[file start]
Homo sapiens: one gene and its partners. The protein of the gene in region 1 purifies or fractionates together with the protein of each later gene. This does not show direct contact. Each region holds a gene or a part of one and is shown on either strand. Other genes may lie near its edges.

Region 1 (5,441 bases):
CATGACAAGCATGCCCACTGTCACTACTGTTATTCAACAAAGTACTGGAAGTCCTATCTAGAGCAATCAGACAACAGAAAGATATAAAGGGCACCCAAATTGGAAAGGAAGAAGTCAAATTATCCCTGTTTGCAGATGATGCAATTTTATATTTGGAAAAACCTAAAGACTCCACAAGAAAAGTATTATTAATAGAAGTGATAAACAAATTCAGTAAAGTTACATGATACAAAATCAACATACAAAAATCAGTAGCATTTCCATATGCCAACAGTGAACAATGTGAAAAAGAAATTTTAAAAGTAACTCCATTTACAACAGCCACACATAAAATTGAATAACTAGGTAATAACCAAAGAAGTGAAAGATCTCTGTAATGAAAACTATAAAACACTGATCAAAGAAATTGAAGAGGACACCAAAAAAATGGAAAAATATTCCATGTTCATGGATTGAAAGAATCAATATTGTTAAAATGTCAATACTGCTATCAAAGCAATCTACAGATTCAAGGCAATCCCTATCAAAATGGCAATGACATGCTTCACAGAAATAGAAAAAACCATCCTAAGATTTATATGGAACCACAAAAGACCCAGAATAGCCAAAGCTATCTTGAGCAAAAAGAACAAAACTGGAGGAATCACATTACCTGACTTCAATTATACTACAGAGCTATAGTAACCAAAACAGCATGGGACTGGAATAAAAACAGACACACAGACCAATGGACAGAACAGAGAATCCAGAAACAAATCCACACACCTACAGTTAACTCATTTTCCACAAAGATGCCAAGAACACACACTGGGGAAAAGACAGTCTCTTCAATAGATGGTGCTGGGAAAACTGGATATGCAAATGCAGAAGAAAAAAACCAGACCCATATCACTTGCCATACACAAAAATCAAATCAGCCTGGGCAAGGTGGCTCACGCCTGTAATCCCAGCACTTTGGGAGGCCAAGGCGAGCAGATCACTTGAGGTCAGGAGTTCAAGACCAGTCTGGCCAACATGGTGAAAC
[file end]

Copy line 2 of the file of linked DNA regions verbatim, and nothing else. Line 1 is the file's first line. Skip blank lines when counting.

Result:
Region 1 (5,441 bases):